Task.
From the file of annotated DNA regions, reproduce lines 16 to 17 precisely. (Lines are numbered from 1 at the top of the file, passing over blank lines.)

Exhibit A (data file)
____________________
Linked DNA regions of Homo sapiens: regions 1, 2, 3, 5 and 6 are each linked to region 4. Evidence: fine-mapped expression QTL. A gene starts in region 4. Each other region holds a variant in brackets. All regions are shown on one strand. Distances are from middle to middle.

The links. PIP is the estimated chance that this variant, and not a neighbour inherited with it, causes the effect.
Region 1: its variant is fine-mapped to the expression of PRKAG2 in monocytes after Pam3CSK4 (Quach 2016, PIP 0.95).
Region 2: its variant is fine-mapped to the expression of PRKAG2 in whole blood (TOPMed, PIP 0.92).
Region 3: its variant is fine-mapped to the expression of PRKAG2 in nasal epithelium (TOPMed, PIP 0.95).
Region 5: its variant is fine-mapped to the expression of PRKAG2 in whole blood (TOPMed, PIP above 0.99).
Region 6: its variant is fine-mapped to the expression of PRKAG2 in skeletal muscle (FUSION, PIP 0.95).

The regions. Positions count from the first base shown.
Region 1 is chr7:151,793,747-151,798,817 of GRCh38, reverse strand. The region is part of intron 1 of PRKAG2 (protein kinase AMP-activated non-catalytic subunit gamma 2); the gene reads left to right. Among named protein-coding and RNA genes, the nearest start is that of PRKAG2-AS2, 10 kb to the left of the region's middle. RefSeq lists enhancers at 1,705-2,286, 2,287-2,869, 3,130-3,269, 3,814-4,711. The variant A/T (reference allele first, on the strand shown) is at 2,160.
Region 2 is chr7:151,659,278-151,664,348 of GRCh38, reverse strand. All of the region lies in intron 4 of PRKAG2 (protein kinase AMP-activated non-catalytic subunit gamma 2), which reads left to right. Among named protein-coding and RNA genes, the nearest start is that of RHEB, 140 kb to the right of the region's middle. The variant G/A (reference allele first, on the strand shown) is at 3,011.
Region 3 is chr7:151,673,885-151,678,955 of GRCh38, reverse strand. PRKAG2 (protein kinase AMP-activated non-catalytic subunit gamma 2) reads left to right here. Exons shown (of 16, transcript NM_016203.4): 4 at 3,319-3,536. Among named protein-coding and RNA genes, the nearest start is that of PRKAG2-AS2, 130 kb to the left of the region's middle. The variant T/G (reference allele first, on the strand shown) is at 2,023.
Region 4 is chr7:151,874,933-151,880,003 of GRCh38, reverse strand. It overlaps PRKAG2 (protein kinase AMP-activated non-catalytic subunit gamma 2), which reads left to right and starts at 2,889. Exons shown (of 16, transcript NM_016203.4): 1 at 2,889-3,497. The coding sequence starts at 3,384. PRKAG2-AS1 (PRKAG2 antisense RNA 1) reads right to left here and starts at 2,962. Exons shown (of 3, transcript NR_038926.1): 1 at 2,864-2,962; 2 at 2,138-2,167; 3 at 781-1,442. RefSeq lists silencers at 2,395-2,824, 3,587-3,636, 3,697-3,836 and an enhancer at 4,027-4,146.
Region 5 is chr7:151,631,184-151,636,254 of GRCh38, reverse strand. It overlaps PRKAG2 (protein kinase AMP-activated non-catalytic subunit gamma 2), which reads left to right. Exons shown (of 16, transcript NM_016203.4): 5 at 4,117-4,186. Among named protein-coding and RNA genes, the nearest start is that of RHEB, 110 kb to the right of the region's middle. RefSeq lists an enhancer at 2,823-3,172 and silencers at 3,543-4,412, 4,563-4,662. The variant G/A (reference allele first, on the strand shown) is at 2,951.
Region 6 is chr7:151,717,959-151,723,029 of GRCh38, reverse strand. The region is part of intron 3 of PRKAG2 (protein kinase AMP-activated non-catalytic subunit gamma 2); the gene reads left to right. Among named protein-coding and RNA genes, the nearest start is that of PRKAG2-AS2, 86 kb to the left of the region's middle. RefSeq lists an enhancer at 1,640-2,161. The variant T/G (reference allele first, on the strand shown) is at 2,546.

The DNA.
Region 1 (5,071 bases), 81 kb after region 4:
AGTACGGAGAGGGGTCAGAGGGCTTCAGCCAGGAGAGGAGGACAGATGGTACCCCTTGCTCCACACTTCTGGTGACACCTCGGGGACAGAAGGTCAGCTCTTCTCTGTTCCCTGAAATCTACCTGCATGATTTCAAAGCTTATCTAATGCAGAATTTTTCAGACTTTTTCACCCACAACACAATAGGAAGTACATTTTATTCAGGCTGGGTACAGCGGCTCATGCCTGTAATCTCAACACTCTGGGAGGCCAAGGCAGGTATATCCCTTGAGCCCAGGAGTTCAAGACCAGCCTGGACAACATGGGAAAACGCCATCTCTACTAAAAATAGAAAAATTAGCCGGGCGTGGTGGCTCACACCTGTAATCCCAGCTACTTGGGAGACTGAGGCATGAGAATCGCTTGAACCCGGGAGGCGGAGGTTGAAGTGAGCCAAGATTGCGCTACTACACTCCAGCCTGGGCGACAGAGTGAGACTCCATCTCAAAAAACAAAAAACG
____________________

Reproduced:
Region 1 (5,071 bases), 81 kb after region 4:
AGTACGGAGAGGGGTCAGAGGGCTTCAGCCAGGAGAGGAGGACAGATGGTACCCCTTGCTCCACACTTCTGGTGACACCTCGGGGACAGAAGGTCAGCTCTTCTCTGTTCCCTGAAATCTACCTGCATGATTTCAAAGCTTATCTAATGCAGAATTTTTCAGACTTTTTCACCCACAACACAATAGGAAGTACATTTTATTCAGGCTGGGTACAGCGGCTCATGCCTGTAATCTCAACACTCTGGGAGGCCAAGGCAGGTATATCCCTTGAGCCCAGGAGTTCAAGACCAGCCTGGACAACATGGGAAAACGCCATCTCTACTAAAAATAGAAAAATTAGCCGGGCGTGGTGGCTCACACCTGTAATCCCAGCTACTTGGGAGACTGAGGCATGAGAATCGCTTGAACCCGGGAGGCGGAGGTTGAAGTGAGCCAAGATTGCGCTACTACACTCCAGCCTGGGCGACAGAGTGAGACTCCATCTCAAAAAACAAAAAACG